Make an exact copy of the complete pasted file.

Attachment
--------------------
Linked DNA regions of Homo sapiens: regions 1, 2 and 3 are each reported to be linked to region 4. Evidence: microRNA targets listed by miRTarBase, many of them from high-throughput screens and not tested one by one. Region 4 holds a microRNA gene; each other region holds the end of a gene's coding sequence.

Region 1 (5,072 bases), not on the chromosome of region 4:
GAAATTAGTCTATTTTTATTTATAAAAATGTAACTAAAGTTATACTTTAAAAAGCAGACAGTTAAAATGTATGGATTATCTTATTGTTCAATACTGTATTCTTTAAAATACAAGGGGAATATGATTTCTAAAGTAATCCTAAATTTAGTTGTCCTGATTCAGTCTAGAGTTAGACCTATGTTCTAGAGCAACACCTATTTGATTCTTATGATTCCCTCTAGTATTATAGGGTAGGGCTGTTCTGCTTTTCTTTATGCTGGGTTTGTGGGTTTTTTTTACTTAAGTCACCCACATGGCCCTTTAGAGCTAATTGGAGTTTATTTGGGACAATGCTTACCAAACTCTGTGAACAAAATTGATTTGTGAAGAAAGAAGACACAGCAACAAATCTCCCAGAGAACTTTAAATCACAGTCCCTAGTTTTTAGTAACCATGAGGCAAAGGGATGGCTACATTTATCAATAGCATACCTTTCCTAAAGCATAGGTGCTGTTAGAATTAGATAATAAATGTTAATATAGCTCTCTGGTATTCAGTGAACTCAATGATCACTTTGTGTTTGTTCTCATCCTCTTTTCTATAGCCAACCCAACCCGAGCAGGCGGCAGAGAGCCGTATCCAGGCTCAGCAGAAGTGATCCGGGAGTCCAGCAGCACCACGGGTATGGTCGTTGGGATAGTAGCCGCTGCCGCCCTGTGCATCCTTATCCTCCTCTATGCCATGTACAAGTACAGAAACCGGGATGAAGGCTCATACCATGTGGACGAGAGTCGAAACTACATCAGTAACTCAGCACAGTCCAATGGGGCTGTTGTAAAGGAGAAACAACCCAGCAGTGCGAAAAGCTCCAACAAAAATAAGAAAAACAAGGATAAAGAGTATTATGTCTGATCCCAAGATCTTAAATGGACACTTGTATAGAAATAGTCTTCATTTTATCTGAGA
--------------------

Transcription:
Linked DNA regions of Homo sapiens: regions 1, 2 and 3 are each reported to be linked to region 4. Evidence: microRNA targets listed by miRTarBase, many of them from high-throughput screens and not tested one by one. Region 4 holds a microRNA gene; each other region holds the end of a gene's coding sequence.

Region 1 (5,072 bases), not on the chromosome of region 4:
GAAATTAGTCTATTTTTATTTATAAAAATGTAACTAAAGTTATACTTTAAAAAGCAGACAGTTAAAATGTATGGATTATCTTATTGTTCAATACTGTATTCTTTAAAATACAAGGGGAATATGATTTCTAAAGTAATCCTAAATTTAGTTGTCCTGATTCAGTCTAGAGTTAGACCTATGTTCTAGAGCAACACCTATTTGATTCTTATGATTCCCTCTAGTATTATAGGGTAGGGCTGTTCTGCTTTTCTTTATGCTGGGTTTGTGGGTTTTTTTTACTTAAGTCACCCACATGGCCCTTTAGAGCTAATTGGAGTTTATTTGGGACAATGCTTACCAAACTCTGTGAACAAAATTGATTTGTGAAGAAAGAAGACACAGCAACAAATCTCCCAGAGAACTTTAAATCACAGTCCCTAGTTTTTAGTAACCATGAGGCAAAGGGATGGCTACATTTATCAATAGCATACCTTTCCTAAAGCATAGGTGCTGTTAGAATTAGATAATAAATGTTAATATAGCTCTCTGGTATTCAGTGAACTCAATGATCACTTTGTGTTTGTTCTCATCCTCTTTTCTATAGCCAACCCAACCCGAGCAGGCGGCAGAGAGCCGTATCCAGGCTCAGCAGAAGTGATCCGGGAGTCCAGCAGCACCACGGGTATGGTCGTTGGGATAGTAGCCGCTGCCGCCCTGTGCATCCTTATCCTCCTCTATGCCATGTACAAGTACAGAAACCGGGATGAAGGCTCATACCATGTGGACGAGAGTCGAAACTACATCAGTAACTCAGCACAGTCCAATGGGGCTGTTGTAAAGGAGAAACAACCCAGCAGTGCGAAAAGCTCCAACAAAAATAAGAAAAACAAGGATAAAGAGTATTATGTCTGATCCCAAGATCTTAAATGGACACTTGTATAGAAATAGTCTTCATTTTATCTGAGA